Checks and balances slipping in America

So many good and direct questions were launched in my lifetime. So few replies seem to have been heard.

I enjoyed the wisdom and candor of a panel titled “Who’s Watching the Spies: Intelligence Activities and the Rights of Americans — A Look Back at the Church Committee Report” Walter Mondale, Vice President of Jimmy Carter, quipped about younger George Bush, “No administration has celebrated a lack of understanding such as this administration.”, 9/21/06 CSpan.

Walter Huddleston, Senator from Kentucky, says Iraq is the most misguided effort in US history; “How do we get a discourse among people who want a solution?” Mondale said what is missing in America is honest debate because the checks and balances of the American government is slipping. Frederick Schwarz, who served as chief counsel to the Church Committee, repeated Madison’s warning that men are not angels, therefore the first obligation of government is to restrain overbearing control of its people and the second to control itself; “A reasonable and lawful policy is to be based on our good work and the ideas we derive from faith, confidence and strength. But our current administration seems to interpret the response to ugly terrorists only under the War Powers Act as if, “If I have the power, you have the emergency.” An informed American public would not allow this to be our dominant policy.

The members continue. As well as a short sighted policy in the Executive, we have another broken branch of government. Congress. Congress is compliant. Congress operates with the appearance of power but not the substance. It fails us in our communities, and fails us globally because its oversight is exceedingly weak.

The University of Kentucky reunited members of the Church Committee, featured on CSpan as “Intelligence Activities and the Rights of Americans”, with former Vice President Walter F. Mondale, former U.S. Sen. Walter “Dee” Huddleston of Kentucky, and Frederick A.O. Schwarz Jr., chief counsel to the committee, the Senate Select Committee to Study Governmental Operations with Respect to Intelligence Activity (1975-1976).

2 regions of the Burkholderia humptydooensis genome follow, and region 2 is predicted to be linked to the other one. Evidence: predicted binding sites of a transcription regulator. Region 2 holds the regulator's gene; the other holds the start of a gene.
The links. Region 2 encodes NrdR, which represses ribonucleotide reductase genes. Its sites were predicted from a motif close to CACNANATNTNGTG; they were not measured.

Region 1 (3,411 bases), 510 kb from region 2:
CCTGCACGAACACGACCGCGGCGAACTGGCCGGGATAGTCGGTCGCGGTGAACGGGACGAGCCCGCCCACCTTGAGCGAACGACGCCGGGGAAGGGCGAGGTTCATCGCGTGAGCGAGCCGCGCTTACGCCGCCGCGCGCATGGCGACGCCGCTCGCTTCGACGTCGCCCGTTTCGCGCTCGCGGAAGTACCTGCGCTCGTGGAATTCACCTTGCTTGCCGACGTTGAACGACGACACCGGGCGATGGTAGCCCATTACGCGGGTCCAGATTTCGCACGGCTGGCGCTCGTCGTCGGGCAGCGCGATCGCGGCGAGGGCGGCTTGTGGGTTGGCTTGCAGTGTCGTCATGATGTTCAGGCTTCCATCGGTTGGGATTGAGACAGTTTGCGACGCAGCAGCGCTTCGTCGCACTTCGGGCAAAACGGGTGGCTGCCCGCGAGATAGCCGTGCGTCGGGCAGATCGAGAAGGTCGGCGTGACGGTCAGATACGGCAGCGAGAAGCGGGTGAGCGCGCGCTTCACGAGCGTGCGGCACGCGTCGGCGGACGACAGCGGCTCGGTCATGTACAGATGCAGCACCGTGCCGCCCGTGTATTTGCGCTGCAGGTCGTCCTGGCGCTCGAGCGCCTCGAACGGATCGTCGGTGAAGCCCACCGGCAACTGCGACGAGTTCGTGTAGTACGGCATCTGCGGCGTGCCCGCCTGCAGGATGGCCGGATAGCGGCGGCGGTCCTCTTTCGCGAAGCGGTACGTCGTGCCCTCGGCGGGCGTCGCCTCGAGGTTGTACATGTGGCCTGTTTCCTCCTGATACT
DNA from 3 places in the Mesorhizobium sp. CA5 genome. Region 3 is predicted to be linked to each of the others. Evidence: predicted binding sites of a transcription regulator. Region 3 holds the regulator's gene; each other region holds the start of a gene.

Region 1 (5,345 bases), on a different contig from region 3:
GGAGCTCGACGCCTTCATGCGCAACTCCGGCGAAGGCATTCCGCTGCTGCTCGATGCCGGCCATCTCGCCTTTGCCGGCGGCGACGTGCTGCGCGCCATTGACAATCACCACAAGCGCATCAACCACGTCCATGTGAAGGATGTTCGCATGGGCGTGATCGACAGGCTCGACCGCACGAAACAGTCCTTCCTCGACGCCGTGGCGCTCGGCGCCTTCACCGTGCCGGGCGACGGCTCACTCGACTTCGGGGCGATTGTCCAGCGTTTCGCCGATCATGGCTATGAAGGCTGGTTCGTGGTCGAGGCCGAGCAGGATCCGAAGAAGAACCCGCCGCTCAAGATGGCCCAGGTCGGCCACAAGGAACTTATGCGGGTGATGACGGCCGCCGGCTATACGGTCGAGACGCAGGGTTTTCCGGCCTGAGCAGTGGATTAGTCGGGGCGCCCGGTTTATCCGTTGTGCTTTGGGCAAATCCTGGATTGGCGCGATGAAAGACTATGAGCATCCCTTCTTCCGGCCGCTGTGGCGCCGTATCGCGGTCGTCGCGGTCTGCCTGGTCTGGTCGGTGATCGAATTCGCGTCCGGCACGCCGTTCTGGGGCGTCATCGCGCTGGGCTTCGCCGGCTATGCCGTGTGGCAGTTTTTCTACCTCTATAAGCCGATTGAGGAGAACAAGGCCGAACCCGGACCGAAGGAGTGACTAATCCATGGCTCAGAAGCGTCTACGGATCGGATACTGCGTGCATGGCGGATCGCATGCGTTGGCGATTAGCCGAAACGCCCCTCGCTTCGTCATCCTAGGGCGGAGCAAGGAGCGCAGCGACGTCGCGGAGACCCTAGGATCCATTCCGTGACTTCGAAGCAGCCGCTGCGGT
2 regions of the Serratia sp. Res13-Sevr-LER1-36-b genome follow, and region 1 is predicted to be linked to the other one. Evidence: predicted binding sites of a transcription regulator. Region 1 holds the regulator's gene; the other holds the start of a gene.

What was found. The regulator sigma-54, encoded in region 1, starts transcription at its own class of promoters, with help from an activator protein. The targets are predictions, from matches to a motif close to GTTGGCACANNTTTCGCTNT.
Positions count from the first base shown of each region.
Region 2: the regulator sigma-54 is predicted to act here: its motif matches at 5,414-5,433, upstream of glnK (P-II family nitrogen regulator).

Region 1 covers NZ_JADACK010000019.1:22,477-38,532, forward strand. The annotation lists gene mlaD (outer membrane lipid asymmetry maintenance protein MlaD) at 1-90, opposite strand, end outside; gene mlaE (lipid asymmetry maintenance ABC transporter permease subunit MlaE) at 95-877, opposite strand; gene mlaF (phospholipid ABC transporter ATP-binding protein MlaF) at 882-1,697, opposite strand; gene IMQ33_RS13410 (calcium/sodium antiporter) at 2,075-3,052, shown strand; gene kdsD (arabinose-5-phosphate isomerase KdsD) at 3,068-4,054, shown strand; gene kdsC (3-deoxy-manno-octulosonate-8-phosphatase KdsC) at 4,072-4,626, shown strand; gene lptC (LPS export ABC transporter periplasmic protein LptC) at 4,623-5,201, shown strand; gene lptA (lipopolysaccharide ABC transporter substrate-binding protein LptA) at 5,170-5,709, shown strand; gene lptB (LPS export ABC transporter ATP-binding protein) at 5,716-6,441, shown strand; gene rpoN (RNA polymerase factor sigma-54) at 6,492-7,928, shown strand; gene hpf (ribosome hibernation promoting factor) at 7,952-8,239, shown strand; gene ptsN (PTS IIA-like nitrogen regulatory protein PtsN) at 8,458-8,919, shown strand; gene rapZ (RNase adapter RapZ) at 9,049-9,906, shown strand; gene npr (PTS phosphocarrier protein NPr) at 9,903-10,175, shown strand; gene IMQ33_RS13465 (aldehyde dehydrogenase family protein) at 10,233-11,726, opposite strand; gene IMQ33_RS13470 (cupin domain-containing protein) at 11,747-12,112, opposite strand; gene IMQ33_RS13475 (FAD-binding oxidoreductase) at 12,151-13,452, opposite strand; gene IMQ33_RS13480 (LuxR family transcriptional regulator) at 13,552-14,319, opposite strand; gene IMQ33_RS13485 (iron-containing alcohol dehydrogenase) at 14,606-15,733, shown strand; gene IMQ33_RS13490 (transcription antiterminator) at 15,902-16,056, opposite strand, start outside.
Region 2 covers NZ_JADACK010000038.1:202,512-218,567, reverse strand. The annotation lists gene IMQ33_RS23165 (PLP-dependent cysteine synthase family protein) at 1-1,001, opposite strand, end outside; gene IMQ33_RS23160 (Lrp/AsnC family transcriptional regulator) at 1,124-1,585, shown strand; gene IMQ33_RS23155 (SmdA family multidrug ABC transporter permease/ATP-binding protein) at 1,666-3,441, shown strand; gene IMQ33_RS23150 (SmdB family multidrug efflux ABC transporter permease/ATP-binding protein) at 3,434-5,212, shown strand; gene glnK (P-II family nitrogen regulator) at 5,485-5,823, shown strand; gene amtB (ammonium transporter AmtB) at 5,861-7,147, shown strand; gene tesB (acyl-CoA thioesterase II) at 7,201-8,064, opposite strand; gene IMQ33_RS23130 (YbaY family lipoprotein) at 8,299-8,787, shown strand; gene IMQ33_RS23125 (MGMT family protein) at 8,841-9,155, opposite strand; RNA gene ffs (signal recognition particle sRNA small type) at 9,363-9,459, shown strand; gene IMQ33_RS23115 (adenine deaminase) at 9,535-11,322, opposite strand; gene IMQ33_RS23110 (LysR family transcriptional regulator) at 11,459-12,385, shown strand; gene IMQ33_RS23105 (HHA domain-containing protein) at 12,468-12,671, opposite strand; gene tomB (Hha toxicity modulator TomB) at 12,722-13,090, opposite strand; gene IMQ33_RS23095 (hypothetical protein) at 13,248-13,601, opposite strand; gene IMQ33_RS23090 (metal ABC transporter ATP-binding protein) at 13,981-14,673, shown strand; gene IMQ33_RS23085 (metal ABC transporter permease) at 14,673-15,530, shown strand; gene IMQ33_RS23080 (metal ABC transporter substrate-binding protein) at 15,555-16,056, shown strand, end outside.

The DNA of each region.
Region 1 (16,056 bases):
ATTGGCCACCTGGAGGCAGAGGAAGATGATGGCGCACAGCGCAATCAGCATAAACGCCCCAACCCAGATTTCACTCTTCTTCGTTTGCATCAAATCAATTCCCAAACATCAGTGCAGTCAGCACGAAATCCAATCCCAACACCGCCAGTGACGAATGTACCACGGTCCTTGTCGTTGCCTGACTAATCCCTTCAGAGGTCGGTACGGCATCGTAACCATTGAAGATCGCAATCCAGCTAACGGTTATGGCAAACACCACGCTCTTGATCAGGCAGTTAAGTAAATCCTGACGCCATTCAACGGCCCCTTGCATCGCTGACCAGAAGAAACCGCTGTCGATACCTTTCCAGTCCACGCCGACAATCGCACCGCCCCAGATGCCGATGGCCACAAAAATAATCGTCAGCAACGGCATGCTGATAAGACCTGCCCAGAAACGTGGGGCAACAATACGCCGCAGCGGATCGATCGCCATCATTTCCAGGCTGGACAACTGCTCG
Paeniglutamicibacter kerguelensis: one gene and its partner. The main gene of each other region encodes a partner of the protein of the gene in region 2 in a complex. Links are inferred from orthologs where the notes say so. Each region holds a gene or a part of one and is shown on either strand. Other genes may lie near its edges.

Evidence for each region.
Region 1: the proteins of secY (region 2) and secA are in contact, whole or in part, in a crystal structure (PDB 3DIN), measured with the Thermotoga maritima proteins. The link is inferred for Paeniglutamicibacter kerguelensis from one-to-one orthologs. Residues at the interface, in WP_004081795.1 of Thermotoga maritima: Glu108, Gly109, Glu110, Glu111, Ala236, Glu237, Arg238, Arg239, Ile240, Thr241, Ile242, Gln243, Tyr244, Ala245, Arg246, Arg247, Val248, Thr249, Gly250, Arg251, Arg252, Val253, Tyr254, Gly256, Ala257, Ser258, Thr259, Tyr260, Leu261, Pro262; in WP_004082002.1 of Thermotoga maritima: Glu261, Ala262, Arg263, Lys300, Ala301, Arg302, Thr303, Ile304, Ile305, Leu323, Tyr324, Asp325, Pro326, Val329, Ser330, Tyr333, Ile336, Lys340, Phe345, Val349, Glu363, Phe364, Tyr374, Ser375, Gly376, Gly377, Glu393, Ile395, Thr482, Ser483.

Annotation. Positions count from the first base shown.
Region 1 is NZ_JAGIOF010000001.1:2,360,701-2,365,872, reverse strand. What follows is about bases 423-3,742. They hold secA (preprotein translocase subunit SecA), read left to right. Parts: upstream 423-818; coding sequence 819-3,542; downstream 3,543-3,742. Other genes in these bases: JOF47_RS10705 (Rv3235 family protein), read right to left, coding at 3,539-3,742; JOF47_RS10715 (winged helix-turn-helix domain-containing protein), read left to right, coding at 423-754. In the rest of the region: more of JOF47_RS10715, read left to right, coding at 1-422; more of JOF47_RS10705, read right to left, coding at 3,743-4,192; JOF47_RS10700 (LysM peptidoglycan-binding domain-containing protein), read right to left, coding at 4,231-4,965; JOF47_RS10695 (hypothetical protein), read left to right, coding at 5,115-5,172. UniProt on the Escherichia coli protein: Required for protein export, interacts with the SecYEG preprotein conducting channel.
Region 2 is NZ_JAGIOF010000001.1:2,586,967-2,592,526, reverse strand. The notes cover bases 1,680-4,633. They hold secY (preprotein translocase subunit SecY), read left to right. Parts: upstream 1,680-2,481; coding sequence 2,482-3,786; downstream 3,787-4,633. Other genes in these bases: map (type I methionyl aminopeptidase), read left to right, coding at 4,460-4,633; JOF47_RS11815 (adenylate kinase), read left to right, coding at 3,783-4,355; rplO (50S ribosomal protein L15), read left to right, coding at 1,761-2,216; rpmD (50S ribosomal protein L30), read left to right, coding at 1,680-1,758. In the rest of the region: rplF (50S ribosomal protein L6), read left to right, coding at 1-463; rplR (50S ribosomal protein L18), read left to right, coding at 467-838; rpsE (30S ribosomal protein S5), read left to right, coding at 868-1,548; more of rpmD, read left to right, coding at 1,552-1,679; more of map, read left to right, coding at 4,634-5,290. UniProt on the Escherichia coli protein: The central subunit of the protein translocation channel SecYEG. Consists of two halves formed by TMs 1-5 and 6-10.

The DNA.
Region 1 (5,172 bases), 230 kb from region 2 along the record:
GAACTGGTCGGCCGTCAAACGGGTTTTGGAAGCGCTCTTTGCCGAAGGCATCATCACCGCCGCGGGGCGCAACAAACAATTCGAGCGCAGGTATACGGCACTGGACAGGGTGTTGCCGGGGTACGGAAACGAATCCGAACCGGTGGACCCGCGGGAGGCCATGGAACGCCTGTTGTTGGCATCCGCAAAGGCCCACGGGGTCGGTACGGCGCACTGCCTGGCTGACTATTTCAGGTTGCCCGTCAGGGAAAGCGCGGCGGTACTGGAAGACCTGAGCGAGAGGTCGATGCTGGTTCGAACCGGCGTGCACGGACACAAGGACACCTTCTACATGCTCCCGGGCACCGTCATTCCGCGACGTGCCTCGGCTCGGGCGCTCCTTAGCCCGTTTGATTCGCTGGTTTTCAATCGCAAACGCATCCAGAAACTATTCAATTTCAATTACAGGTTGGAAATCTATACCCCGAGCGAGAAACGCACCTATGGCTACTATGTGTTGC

The Church Committee revealed the Central Intelligence Agency (CIA) was destabilizing foreign governments and conducting illegal intelligence operations against U.S. citizens. The 11-member committee, which faced great criticism and opposition, was given nine months and a staff of 150 to investigate the nation’s intelligence agencies and their activities.

During the investigation, the committee interviewed 800 individuals, and conducted 250 executive and 21 public hearings. Among the Church Committee’s 14 submitted reports were such surprising recommendations as barring assassination as a tool of foreign policy and setting limits on the spying of Americans. The committee’s two-foot-thick final report issued in 1976 verified the need for continuous surveillance of the intelligence community and resulted in the creation of the Senate’s permanent Select Committee on Intelligence.

My thoughts about a lack of discourse and oversight:

In the last several years, the character of Congress has changed. Perhaps because of the influence of political parties that are too powerful. The parties are larger than most organizations in the world. We have seen greater power in the rivalry between the parties than between the branches of our government.

I’m certain that the Founders did not imagine a time when the political parties would build organizations able to influence the branches of government more than the power of the Constitution itself.

As the ‘party’ has become a major player in the execution of our Constitution, we endure our changing Representative, from statesman to politician to fund raiser to a local broker of polling and earmarking on behalf of marketing the political party.